Millie Ward of Stone Ward on 40 Years in Advertising

“You have to have the creativity to tell stories that have an ability to connect emotionally with your audiences.”  - Millie Ward of Stone Ward
“You have to have the creativity to tell stories that have an ability to connect emotionally with your audiences.” - Millie Ward of Stone Ward (Karen E. Segrave)
From left: Kyle Floyd, creative director of Stone Ward, Mille Ward and Emily Reeves, director of digital innovation and insight planning, discuss creative strategy at their Little Rock offices.
From left: Kyle Floyd, creative director of Stone Ward, Mille Ward and Emily Reeves, director of digital innovation and insight planning, discuss creative strategy at their Little Rock offices. (Karen E. Segrave)

In an age when almost everything can be measured, can be quantified, Millie Ward sees value in what cannot: creativity, the kind of creativity that allows her to tell stories that connect with consumers.

Millie Ward, president of Stone Ward of Little Rock, has been in the advertising business for 40 years and she was recently inducted into the University of Arkansas Business Hall of Fame. But spend any time with her and you’ll see — it’s subtle, noticeable only in retrospect — that she’d rather tell her clients’ stories than her own.

That quality doesn’t go unnoticed by those clients. Russ Harrington, retired CEO of Baptist Health, one of Stone Ward’s longtime customers, said Ward “has the ability to make you feel like she’s working for no one else. She almost becomes a member of your organization.”

The Internet has roiled the advertising industry just as it’s roiled so many other sectors, and Stone Ward — the Stone in the name is Larry Stone, Ward’s husband of 16 years and the agency’s executive creative director — has had to adapt, Ward says.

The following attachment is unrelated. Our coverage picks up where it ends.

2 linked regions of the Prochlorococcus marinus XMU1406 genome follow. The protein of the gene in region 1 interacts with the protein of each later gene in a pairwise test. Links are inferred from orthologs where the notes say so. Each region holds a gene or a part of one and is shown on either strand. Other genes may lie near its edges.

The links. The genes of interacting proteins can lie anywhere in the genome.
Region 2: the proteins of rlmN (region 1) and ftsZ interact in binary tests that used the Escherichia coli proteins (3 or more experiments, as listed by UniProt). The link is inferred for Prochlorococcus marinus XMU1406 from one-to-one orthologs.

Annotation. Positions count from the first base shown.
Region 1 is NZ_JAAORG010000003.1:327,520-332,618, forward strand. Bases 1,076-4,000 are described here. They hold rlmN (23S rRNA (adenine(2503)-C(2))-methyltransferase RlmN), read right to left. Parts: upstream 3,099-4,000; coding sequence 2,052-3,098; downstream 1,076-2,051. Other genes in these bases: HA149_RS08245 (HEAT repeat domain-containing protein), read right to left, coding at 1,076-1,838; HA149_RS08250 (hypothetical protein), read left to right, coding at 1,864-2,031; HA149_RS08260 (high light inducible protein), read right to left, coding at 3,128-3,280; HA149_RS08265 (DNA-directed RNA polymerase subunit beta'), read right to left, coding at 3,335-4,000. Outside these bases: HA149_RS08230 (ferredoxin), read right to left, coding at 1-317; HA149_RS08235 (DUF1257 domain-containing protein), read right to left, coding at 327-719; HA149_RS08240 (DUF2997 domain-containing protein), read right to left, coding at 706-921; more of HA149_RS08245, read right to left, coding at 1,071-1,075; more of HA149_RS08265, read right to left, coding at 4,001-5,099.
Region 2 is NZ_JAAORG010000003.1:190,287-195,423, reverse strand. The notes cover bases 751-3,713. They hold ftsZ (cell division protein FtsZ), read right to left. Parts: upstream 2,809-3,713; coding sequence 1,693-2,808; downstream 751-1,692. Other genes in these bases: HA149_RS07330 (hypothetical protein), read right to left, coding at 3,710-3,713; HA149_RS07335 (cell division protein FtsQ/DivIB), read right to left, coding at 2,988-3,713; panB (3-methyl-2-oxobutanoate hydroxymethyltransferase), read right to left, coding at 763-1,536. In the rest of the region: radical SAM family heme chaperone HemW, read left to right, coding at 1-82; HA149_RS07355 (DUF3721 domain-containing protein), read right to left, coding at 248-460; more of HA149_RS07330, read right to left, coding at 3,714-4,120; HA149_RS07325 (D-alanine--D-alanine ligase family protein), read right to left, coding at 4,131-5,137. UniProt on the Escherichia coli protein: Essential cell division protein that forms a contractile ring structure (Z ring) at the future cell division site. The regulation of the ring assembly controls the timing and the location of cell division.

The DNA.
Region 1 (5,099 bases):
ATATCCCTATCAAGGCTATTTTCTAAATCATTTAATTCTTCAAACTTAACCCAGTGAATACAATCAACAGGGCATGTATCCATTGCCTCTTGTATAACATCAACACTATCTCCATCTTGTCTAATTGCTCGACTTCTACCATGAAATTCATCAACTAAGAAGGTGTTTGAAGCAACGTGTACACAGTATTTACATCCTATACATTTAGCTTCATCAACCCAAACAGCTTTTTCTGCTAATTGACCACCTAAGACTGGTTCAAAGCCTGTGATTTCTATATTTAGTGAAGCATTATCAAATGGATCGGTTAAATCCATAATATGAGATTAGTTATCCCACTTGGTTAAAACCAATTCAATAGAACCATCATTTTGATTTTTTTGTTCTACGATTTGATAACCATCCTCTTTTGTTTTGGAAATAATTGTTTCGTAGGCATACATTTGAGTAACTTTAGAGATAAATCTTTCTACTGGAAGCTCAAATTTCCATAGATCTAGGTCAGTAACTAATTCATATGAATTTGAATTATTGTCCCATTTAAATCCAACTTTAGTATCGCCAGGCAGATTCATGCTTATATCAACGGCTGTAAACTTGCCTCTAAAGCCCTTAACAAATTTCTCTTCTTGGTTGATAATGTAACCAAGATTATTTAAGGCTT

“Having some measurement to understand the performance of a campaign and being able to use that to optimize is a great thing,” she says. “I think what you cannot always measure — and that’s why you have these things that go viral and no one understands why — you can’t measure emotional triggers.”

Ad agencies can count “impressions” — online page views — and they can analyze, optimize and personalize those impressions, Ward says. “But you still have to have the creativity to tell stories that have an ability to connect emotionally with your audiences.”

Those connections ultimately are what allow an ad agency to succeed, which Stone Ward has done by any measure. It marked its 30th anniversary last year. It sustains two offices — the other is in Chicago. It brought in more than $47 million in capitalized billings in 2014. It employs a team of 54, and it counts as clients national brands such as Terminix and Sport Clips and statewide brands like Baptist Health and Simmons Bank.

If Ward were to market herself as a brand, and that’s what we’re all supposed to do these days, it would be as someone who recognizes her lucky breaks as much as she’s quietly proud of her hard work.

Her parents, James and Alyce Caldwell of Wynne, have been married 62 years, and they always supported her, says Ward, born in 1954 in Ironton, Missouri. “They both were a key part of my life and who I am because I was raised in a household where encouragement was always there.”

They’re still encouraging, but now they’ve turned that encouragement toward their great-grandchildren. Ward tells a story about her father’s advice to 5-year-old Aly, who had been struggling with gymnastics. “She came out of gymnastics and she said, ‘Mamie, I got really scared on those double bars, but I remembered what granddaddy said about ‘I think I can’ and I just said, ‘I think I can.’ And I could do it!’”

“That’s just who my parents are,” says Ward, the kind of person who knows exactly how to use an exclamation point in conversation. “You know, it makes a difference in your life, a huge difference, more than a lot of people give credit for.”

And then, she says, there’s the incalculable benefit of what the secular call luck and what the faithful, and Ward is one of those, call blessings.

“I think I’ve always realized, even as a young person, how blessed I was,” she says, going on to count some of those. “Blessed to have such great parents. Blessed to be in a place where at 28 I could be part of a new company. Blessed to have some early successes that helped us be around for a long time. I was always conscious of that.”